Goodhead, Andrew Frank (2007) A crown and a cross : the origins, development and decline of the methodist class meeting in 18th century England. PhD thesis, University of Sheffield.
This thesis concerns the origins, development and decline of the Class Meeting. Section one contains an overview of religious and societal change from the sixteenth century onwards. The heritage of John and Charles Wesley is studied within this milieu, and the inheritance which John Wesley drew from that examined. The consideration of the Unitary Societies and Fetter Lane is both chronological and analytical, charting the methods adopted to accommodate a desire for association, and reviewing the distinctive purposes of each societal model. The study of English religious association has not been previously brought together in the manner of this thesis, and is vital to a full understanding of the following sections. The material collated for section two, the Class Meeting as the crown of Methodism is original, and draws on testimony, diary and journal records. Wesley's class was a successful conflation of disparate doctrines, and modelled growth in grace and holiness, which promoted a vital affective journey. An analysis of the primary aims of the class, which gave the Methodist people their distinct characteristics, is followed by a study of the social identity and group processes that occurred when prospective members considered joining the Methodists. Section three considers the Class Meeting's decline prior to Wesley's death in 1791. Using the work of Weber (routinisation), Durkheim (totemism) and Troeltsch (primary/secondary religion) as themes, the section evaluates reasons why the class became a cross. Journal, diary and testimonial material supports the Methodists' declining interest in the class which led to its irrelevance to a people seeking respectability. This thesis adds to the body of knowledge in relation to the Class Meeting by investigating the origins, rise and decline of the class in Wesley's lifetime, particularly through the use of social sciences to examine reasons for success and decline of the class.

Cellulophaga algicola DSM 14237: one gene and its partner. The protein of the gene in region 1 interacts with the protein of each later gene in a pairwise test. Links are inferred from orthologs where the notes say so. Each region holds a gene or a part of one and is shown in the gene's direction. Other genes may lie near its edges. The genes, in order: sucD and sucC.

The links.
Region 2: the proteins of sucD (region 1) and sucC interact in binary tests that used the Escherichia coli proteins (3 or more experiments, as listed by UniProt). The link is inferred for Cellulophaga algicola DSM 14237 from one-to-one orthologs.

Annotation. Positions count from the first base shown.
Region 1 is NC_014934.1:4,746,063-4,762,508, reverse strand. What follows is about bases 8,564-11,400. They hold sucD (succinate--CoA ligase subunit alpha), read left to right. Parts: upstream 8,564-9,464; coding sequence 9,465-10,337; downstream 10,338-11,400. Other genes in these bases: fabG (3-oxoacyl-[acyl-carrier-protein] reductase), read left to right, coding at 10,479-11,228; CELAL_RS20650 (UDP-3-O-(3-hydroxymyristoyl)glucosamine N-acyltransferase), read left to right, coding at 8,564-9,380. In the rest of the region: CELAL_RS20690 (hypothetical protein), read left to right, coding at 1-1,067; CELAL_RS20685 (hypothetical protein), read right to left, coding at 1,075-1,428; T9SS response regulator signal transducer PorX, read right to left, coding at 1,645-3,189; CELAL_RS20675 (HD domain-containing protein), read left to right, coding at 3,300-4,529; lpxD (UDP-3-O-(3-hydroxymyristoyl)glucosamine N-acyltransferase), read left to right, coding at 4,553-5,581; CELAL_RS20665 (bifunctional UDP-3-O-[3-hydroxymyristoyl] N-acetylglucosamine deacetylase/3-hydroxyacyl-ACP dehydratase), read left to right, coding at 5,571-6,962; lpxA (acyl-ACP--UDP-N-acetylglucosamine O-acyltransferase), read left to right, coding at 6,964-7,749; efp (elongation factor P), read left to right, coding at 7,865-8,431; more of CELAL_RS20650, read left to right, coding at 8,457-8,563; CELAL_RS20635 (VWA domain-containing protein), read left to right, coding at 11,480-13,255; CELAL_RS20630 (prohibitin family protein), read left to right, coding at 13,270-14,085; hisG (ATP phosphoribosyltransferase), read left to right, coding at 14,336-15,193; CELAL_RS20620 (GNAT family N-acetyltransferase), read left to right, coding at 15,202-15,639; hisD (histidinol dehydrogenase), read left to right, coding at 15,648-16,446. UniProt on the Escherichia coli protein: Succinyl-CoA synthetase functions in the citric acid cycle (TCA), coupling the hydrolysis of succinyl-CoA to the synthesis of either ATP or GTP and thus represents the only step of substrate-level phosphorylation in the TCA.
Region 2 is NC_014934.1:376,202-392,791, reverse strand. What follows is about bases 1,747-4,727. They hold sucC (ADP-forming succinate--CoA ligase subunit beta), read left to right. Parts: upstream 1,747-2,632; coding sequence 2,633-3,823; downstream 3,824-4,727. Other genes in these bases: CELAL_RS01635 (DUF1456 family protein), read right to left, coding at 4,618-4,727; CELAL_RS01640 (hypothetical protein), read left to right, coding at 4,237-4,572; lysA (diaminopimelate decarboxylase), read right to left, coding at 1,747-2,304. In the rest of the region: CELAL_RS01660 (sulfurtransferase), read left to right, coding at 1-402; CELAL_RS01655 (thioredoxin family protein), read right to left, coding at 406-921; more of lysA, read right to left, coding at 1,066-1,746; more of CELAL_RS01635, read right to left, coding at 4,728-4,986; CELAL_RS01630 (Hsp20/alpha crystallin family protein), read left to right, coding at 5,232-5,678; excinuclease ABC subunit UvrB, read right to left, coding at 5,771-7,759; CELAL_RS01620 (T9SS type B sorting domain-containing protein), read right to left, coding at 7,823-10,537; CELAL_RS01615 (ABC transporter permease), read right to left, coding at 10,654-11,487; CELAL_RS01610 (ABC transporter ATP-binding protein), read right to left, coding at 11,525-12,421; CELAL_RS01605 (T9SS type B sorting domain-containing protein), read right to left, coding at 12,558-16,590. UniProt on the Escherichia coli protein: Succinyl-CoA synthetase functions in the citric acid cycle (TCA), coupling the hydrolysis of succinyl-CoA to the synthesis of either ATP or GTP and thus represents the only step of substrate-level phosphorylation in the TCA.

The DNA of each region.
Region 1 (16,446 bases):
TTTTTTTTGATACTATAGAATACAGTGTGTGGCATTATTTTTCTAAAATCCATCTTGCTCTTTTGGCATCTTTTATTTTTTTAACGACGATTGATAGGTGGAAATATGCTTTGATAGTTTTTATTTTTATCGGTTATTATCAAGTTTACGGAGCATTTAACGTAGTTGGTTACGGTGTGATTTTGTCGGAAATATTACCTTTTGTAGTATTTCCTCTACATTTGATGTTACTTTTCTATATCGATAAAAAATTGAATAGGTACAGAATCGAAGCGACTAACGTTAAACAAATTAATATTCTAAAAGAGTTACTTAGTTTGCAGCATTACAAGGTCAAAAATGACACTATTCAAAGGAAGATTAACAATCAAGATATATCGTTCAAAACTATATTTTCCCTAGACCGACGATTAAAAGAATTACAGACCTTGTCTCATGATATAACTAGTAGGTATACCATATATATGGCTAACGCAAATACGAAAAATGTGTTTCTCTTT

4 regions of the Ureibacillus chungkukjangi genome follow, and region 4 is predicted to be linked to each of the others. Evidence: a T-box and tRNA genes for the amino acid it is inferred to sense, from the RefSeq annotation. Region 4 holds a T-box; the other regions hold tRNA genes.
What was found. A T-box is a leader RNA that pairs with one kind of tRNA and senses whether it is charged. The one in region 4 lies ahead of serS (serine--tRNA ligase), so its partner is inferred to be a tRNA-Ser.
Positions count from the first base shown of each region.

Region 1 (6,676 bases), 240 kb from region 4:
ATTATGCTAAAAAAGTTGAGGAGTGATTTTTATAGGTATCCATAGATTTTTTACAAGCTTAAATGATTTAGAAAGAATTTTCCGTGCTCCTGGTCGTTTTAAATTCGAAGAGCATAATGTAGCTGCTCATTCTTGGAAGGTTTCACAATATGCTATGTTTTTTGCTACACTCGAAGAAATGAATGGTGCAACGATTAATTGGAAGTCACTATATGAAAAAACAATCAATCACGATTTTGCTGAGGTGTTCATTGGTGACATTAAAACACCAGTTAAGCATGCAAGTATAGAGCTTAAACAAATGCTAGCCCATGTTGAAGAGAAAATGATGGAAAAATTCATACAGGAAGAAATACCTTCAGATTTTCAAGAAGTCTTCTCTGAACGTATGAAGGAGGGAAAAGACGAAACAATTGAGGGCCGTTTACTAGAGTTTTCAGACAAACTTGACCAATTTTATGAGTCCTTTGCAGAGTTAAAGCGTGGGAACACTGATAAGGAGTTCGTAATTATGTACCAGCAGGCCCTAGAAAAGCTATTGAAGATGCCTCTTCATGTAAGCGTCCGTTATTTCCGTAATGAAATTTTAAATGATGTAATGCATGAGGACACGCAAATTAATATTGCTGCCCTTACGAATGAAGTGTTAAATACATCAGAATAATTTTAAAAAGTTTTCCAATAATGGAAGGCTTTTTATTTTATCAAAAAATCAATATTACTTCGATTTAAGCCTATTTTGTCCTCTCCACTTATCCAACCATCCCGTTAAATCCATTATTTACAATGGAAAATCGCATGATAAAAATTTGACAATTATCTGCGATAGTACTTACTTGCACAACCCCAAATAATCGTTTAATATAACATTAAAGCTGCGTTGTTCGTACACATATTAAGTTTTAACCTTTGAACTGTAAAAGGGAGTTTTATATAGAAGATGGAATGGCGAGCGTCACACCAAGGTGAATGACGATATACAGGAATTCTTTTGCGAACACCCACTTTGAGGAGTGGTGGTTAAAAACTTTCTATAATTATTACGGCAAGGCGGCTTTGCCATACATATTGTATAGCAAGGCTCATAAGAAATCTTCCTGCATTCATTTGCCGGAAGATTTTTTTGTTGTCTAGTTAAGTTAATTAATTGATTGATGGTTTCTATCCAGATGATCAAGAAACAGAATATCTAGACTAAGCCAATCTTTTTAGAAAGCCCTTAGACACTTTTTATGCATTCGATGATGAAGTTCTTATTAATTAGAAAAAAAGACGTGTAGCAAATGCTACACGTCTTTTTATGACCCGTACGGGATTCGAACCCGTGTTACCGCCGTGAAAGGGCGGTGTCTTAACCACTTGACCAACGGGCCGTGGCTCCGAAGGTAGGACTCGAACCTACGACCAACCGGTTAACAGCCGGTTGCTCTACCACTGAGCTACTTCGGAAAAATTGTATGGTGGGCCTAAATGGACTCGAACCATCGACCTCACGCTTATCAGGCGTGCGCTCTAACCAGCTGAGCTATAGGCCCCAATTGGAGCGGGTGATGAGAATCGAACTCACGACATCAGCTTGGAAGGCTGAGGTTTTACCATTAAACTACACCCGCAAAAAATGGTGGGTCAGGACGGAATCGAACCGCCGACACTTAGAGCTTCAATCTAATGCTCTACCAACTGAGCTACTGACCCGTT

|Item Type:||Thesis (PhD)|
|Department:||The University of Sheffield > Faculty of Arts and Humanities (Sheffield) > Biblical Studies (Sheffield)|
|Identification Number/EthosID (e.g. uk.bl.ethos.123456):||uk.bl.ethos.443865|
|Deposited By:||EThOS Import Sheffield|
|Deposited On:||19 Nov 2012 15:44|
|Last Modified:||19 Nov 2012 15:44|
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